Death Note and Death Note: The Last Name have to be seen together as they make up a complete story, which is also an excellent adaptation of the Japanese manga and anime series. In addition, they are great psychological thrillers that should not go overlooked in the lead-up to Halloween. Their scares are not as overt as in other Japanese horrors, but instead more subtle. In the Death Note films, the darker sides of humanity are explored – specifically, how both absolute power and the pursuit of justice can corrupt the soul. Light (Tatsuya Fujiwara) and L (Kenichi Matsuyama) are also one of the great cinematic pairings of characters. Each has qualities reflected and contrasted in the other, and they also excellently portray the themes of power and justice.
Light is a brilliant high-school student who by chance obtains a notebook with supernatural powers. Anyone who owns the notebook can write down a person’s name, which results in their death. The notebook is originally the property of a shinigami (death god), who appears to Light after he touches it. The shinigami Ryuk was bored of his supernatural role, and dropped the notebook on Earth to see what would happen. Light was also bored of his school life, and instead decides to rid the world of criminals through the power of the notebook. However, he is soon pursued by the enigmatic L, who is a reclusive but brilliant detective. The two films depict a game of wits between the two masterminds, and the second shows how Light eventually gets closer to the investigation and L himself, while trying to claim he is innocent. There is a third film directed by Hideo Nakata that focuses on L – Death Note: L Change the World (2008) – but it is nowhere near as suspenseful as these two.
Though the films inevitably have to cut out a lot of the original manga story, the tension and characterization remains. Because of the story’s division into two films, and the smaller cast of characters, there are unexpected twists at the end of the first and second halves. Anyone who steers clear of film adaptations of manga and anime will find a rare treat here, as the two-part narrative is an admirable attempt to match the quality of the original story. The popularity of Death Note is further illustrated by the superstar casting of Fujiwara and Matsuyama, who are still high-profile celebrities in Japan. They also prove that they are great actors, as they bring great presence to their characters on-screen.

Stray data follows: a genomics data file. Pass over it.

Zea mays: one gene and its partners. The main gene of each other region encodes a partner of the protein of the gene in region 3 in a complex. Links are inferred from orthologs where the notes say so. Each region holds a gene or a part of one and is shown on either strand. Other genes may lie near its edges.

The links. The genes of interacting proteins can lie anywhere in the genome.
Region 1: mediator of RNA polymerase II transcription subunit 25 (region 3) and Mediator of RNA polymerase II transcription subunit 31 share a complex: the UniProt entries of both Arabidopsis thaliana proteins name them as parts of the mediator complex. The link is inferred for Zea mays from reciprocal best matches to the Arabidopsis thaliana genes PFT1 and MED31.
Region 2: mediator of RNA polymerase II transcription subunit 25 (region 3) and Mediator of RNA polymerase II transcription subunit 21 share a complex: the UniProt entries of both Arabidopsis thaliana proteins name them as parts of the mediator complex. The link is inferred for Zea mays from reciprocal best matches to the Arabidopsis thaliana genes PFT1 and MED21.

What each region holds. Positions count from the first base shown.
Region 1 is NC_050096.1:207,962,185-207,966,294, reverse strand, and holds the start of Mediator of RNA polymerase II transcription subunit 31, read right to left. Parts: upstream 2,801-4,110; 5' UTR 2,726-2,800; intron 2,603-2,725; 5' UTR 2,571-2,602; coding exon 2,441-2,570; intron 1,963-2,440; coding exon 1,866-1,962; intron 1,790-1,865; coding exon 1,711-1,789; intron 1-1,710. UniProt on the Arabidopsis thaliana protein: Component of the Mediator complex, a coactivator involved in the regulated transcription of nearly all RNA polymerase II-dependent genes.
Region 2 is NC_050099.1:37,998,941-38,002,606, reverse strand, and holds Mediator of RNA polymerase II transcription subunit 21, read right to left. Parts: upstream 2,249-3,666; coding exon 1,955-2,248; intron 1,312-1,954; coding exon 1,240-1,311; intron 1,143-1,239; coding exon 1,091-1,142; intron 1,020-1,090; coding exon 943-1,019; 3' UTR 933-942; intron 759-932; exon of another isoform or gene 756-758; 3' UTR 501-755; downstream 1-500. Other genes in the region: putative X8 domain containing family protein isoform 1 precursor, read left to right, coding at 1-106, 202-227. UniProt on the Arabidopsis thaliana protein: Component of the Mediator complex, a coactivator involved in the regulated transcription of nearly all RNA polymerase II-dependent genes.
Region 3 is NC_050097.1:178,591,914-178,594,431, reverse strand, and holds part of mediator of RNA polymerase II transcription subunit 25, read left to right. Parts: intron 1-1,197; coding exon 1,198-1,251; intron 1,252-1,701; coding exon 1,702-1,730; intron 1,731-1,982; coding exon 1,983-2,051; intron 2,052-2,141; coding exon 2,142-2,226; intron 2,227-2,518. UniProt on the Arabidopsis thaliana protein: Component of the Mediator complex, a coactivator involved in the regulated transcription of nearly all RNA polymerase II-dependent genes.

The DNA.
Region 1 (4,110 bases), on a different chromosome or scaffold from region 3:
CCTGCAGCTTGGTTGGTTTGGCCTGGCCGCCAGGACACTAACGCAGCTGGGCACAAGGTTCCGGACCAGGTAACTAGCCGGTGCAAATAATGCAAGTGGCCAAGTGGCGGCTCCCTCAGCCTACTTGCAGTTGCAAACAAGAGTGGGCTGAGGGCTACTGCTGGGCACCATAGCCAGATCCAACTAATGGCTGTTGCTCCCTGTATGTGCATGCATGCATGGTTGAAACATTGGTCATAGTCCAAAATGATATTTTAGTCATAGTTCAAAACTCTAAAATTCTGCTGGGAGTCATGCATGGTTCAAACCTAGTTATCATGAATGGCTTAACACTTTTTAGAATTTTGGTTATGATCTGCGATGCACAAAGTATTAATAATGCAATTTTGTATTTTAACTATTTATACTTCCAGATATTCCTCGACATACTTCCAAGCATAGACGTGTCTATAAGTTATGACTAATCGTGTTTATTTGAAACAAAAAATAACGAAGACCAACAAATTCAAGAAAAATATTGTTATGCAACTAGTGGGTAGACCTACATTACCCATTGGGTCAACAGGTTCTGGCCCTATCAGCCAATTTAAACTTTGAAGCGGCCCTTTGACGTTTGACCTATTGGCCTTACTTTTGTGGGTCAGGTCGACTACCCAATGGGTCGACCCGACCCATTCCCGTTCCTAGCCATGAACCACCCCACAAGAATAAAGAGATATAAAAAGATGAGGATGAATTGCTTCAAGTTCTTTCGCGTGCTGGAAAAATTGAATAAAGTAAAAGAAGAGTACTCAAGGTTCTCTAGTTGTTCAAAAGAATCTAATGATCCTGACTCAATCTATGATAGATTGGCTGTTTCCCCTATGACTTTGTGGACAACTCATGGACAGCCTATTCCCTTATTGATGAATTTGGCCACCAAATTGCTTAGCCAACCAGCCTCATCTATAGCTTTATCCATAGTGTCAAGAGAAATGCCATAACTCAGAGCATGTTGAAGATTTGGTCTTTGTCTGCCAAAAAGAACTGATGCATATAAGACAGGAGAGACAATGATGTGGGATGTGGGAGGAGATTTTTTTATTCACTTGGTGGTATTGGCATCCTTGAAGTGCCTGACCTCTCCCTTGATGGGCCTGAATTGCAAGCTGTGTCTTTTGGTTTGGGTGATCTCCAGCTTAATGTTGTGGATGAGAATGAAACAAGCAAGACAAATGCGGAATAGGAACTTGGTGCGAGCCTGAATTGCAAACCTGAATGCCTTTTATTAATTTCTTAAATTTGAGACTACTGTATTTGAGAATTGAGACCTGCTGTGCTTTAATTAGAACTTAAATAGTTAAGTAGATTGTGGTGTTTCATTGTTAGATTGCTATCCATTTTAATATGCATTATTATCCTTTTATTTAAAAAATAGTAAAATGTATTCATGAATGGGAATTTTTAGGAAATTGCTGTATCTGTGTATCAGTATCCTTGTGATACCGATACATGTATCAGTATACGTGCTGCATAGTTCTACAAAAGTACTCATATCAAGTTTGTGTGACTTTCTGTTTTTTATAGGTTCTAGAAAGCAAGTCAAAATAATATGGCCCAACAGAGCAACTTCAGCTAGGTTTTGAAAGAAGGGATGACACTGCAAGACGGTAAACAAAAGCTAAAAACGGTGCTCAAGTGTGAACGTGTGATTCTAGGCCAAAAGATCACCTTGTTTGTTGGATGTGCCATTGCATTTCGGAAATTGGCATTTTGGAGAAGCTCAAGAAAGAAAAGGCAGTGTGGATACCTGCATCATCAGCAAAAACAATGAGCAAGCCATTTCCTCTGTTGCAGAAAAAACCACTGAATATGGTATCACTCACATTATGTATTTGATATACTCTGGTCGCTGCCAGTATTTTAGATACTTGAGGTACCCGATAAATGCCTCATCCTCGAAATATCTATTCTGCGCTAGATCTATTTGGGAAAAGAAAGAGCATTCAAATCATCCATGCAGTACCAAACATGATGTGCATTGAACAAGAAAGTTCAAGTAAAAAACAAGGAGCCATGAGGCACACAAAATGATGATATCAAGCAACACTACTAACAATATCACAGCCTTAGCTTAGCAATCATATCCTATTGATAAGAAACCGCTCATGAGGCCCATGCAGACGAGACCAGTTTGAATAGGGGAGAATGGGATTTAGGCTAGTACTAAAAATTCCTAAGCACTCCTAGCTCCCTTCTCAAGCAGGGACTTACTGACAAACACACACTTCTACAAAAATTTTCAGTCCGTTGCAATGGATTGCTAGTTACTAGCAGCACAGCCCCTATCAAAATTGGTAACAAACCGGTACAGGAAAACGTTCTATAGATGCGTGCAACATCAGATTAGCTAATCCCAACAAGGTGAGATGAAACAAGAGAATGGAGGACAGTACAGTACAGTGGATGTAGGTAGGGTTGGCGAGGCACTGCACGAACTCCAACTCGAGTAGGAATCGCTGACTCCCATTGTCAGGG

The fantastical aspects of the narrative also do not spoil the films. The use of the shinigami as a plot device could have led to extra layers of their fantastical world being introduced and making things over-complicated. That never happens – even in the second film, when a second shinigami is introduced. These supernatural creatures instead permeate slowly, and their rules regarding the notebooks instead lead to greater machinations and schemes between Light and L. Until the very final scenes, it is never clear who has the upper hand.
Ultimately, this is what makes the films effective as subtle psychological horrors. Light and L simply use the people around them as pawns in their attempts to outdo one another. People’s lives are often in the balance, and Light is often willing to sacrifice others and aspects of his own personality to remain uncaught. L is similarly dismissive of the dangers that his police colleagues face in chasing the elusive “Kira” (‘killer’ in Japanese), who he sees as the most dangerous enemy he has ever faced. Police officers are simply resources to him, who are either useful or not depending upon their skills. Light and L are perhaps two extremes of human nature, but their actions are believable in the modern world (minus the MacGuffin of the supernatural notebook). The Death Note films may be dressed up as flashy, big-budget manga adaptations, but top production values cannot hide the dark themes which lurk at the core of their story.